There’s a fatal flaw baked into the bombshell reporting by the Washington Post about the forthcoming Mueller report, according to a former aide to New York’s attorney general.
The Post reported Wednesday that the highly anticipated report will be “lightly redacted” by Attorney General William Barr, and the report also claimed special counsel Robert Mueller believed President Donald Trump may have acted “innocently, and that the Department of Justice briefed the White House only on “general outlines” of the investigation’s findings.
Those explosive claims each made news in their own right, but there’s one big problem with the newspaper’s reporting, according to Dan Lavoie, a speechwriter and senior adviser to former New York attorney general Eric Schneiderman.
"People Familiar With The Matter"# p #4_19 # ad skipped = true #
It''s a sourcing that can be useful when the sources are relaying simple facts.# p #5_19 # ad skipped = true #
It is wildly irresponsible when the sources are relaying opinions and those opinions are presented to fact.# p #6_19 # ad skipped = true #
Which brings me to tonight's WaPo/Barr story. 1/x# p #7_19 # ad skipped = true #
— Dan Lavoie (@djlavoie) April 18, 2019# p #8_19 # ad skipped = true #
Lavoie noticed that each of the report’s bombshell claims was an opinion presented as fact, sourced to “people familiar with the matter.”
The Post acknowledges that inherent contradiction seven paragraphs in, but does not make clear that the sourcing for the report was “obviously,” according to Lavoie, political appointees in the Department of Justice.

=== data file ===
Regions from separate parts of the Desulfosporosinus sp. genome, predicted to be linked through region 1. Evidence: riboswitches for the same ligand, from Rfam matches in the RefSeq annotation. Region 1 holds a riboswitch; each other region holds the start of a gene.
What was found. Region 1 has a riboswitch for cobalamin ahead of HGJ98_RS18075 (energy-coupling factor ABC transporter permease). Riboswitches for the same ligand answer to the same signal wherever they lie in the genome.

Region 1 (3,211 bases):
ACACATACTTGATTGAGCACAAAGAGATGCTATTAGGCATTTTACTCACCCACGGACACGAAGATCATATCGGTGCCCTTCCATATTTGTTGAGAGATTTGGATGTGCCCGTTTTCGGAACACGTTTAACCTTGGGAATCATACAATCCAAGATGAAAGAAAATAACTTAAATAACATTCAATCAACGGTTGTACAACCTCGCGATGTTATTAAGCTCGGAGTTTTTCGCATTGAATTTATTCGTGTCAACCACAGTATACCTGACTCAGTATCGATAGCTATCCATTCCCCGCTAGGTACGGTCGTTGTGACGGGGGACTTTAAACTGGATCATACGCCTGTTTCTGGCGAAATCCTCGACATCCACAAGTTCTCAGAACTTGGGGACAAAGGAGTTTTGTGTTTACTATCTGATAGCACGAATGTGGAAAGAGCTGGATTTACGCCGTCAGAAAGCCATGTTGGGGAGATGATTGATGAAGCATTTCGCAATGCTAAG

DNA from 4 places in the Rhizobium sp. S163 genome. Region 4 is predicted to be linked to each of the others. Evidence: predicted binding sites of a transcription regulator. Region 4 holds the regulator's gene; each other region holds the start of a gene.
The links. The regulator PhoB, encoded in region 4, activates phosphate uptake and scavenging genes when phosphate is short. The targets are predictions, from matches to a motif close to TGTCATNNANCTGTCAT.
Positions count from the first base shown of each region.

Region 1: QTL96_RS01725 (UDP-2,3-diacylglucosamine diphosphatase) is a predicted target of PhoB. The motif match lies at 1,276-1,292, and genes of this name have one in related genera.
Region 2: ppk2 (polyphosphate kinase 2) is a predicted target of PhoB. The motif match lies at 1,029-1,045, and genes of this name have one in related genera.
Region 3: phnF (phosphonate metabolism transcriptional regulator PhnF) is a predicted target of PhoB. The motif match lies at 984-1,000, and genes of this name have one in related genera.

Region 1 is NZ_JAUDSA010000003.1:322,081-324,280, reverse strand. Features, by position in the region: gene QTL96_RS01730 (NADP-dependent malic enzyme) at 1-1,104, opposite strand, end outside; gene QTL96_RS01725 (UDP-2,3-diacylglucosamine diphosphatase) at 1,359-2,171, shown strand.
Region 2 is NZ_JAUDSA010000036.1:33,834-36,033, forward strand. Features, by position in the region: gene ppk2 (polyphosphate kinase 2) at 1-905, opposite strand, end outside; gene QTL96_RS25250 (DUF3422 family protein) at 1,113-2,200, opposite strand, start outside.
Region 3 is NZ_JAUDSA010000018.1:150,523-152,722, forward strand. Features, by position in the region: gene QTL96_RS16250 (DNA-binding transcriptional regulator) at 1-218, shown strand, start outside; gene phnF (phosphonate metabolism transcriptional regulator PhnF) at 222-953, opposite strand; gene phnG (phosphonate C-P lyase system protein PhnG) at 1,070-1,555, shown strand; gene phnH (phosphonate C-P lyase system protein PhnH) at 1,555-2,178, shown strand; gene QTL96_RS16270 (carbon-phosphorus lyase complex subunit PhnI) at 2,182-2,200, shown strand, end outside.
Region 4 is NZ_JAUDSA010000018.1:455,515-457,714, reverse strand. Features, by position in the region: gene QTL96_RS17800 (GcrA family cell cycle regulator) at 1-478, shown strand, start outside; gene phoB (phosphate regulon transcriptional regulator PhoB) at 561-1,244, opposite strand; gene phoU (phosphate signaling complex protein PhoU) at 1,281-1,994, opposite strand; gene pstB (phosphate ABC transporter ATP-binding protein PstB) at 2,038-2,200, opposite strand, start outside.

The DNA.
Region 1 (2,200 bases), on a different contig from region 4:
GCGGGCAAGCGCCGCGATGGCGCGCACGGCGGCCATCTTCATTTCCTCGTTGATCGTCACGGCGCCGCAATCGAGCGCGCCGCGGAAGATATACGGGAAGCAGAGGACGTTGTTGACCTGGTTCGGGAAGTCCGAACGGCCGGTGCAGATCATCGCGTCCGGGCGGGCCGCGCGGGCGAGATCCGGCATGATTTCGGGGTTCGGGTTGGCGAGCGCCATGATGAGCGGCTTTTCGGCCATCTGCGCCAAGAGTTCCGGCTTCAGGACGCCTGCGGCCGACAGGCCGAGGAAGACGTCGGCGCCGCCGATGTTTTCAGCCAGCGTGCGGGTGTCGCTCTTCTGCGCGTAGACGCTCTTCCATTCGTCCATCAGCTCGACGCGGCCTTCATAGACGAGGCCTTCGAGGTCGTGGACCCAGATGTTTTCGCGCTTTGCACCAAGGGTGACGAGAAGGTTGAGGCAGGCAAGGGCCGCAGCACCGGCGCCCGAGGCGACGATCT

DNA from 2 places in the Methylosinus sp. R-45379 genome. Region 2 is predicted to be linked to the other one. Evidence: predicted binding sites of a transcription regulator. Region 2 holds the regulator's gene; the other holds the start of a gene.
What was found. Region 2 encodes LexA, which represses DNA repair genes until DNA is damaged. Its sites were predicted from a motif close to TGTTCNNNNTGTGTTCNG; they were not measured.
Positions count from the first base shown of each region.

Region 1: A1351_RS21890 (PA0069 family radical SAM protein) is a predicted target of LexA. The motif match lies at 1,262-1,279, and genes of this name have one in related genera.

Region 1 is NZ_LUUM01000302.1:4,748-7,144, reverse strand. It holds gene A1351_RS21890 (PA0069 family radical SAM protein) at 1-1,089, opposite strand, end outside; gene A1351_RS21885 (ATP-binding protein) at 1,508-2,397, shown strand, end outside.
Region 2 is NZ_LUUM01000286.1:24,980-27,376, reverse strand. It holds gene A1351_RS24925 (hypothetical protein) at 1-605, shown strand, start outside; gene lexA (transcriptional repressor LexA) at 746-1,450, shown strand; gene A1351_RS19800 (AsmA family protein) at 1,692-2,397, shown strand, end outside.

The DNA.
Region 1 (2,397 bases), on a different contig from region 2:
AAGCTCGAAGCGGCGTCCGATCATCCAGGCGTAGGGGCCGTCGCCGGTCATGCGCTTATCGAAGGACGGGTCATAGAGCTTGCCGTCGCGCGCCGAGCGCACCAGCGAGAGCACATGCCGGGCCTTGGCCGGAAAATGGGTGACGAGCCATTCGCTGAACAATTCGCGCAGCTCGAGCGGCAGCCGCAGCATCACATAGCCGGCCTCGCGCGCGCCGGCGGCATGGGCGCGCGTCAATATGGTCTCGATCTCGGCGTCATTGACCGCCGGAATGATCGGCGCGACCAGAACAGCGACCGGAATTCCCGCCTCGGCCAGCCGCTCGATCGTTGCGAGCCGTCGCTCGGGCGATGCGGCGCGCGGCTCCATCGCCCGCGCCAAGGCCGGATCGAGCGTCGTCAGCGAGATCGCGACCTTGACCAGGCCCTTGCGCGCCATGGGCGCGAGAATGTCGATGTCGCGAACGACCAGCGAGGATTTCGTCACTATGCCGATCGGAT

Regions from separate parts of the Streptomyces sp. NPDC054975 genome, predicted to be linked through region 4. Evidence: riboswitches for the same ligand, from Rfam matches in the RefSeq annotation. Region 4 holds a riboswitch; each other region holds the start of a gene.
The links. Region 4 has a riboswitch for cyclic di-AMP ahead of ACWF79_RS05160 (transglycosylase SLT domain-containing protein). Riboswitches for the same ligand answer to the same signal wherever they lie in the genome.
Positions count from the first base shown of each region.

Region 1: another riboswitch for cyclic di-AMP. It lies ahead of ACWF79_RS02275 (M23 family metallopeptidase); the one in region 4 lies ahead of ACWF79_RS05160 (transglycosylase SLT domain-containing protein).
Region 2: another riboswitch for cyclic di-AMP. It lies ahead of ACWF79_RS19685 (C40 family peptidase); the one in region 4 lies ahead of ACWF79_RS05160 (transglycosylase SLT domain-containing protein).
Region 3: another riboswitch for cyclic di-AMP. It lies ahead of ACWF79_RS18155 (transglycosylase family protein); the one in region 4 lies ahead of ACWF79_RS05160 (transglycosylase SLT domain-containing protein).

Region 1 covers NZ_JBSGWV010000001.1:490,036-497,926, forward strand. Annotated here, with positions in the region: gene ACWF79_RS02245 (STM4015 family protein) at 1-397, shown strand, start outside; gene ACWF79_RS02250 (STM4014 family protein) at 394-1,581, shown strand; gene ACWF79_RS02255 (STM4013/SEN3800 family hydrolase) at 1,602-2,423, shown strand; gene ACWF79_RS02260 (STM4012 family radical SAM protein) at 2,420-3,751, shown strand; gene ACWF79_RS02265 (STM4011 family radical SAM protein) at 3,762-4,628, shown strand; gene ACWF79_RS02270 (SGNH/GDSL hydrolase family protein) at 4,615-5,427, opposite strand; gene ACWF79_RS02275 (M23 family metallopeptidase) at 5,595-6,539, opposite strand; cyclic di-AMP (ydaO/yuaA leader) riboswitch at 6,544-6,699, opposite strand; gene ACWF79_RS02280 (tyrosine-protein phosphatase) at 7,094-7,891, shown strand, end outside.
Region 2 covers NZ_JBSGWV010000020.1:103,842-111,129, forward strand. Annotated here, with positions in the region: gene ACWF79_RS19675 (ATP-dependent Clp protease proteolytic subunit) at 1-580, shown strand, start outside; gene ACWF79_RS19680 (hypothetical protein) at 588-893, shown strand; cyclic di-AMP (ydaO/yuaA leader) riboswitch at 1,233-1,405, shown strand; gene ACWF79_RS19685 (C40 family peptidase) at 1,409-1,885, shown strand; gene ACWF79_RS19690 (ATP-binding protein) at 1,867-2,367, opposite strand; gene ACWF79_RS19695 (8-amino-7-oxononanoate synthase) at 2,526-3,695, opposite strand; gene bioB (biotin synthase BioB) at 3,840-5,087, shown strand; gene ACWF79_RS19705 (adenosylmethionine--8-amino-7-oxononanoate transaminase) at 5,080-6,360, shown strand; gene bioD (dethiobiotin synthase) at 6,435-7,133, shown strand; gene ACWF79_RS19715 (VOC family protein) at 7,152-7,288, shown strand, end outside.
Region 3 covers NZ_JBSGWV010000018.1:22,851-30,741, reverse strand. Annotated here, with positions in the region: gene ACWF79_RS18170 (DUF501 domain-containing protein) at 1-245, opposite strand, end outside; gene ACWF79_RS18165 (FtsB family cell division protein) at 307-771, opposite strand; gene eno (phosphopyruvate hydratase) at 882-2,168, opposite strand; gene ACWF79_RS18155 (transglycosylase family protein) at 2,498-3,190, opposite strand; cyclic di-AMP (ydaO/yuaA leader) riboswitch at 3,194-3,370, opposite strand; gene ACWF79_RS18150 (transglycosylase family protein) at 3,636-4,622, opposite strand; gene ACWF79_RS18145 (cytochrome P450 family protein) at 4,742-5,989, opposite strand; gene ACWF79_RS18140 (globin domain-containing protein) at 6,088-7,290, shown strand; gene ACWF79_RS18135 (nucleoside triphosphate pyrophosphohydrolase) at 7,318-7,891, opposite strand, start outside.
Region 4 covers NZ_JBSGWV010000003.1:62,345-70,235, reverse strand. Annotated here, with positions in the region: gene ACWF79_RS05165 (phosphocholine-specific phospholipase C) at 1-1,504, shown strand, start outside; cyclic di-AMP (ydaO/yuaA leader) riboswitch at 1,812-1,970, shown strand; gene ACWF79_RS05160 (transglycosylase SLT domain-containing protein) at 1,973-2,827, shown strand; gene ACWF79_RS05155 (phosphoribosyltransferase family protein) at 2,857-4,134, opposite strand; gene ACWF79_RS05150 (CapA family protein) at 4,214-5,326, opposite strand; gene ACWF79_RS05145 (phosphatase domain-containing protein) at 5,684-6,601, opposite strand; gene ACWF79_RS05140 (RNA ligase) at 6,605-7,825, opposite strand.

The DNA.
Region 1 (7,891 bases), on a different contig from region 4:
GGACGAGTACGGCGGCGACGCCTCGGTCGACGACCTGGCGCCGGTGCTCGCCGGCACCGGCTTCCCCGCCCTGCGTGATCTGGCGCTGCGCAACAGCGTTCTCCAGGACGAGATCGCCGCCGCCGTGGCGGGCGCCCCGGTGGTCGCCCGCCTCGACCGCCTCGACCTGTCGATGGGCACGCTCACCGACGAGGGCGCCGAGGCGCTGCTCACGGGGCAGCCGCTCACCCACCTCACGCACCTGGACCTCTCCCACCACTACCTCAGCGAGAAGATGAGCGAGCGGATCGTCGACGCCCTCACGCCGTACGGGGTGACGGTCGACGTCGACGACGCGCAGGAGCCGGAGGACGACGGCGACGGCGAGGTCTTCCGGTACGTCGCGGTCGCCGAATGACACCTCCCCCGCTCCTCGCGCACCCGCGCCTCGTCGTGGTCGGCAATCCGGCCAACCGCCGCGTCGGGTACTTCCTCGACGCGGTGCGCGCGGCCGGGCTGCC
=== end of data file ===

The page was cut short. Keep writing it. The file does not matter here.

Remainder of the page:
“The entire piece is a pre-pre-spin to Barr’s pre-spin presser tomorrow,” Lavoie said. “The story is focused laser-like on deflating the growing firestorm.”
He said two of the reporters on this story had previously been burned by the Department of Justice after impeachment talk ramped up in January, based on an explosive report by BuzzFeed News that claimed Trump encouraged his then-lawyer Michael Cohen to lie under oath.
Mueller’s office issued a rare but cryptic rebuttal to that story, claiming simply that some part of BuzzFeed’s story was “not accurate” — and the Post followed up two days later with a report claiming “the special counsel’s office meant the statement to be a denial of the central theses of the BuzzFeed story.”
And what was the sourcing for that story — and that vital assertion — that almost single-handedly ended the one real spasm of impeachment momentum?# p #15_19 # ad skipped = true #
"People Familiar With The Matter."# p #16_19 # ad skipped = true ## p #17_19 # ad skipped = true #
— Dan Lavoie (@djlavoie) April 18, 2019# p #18_19 # ad skipped = true #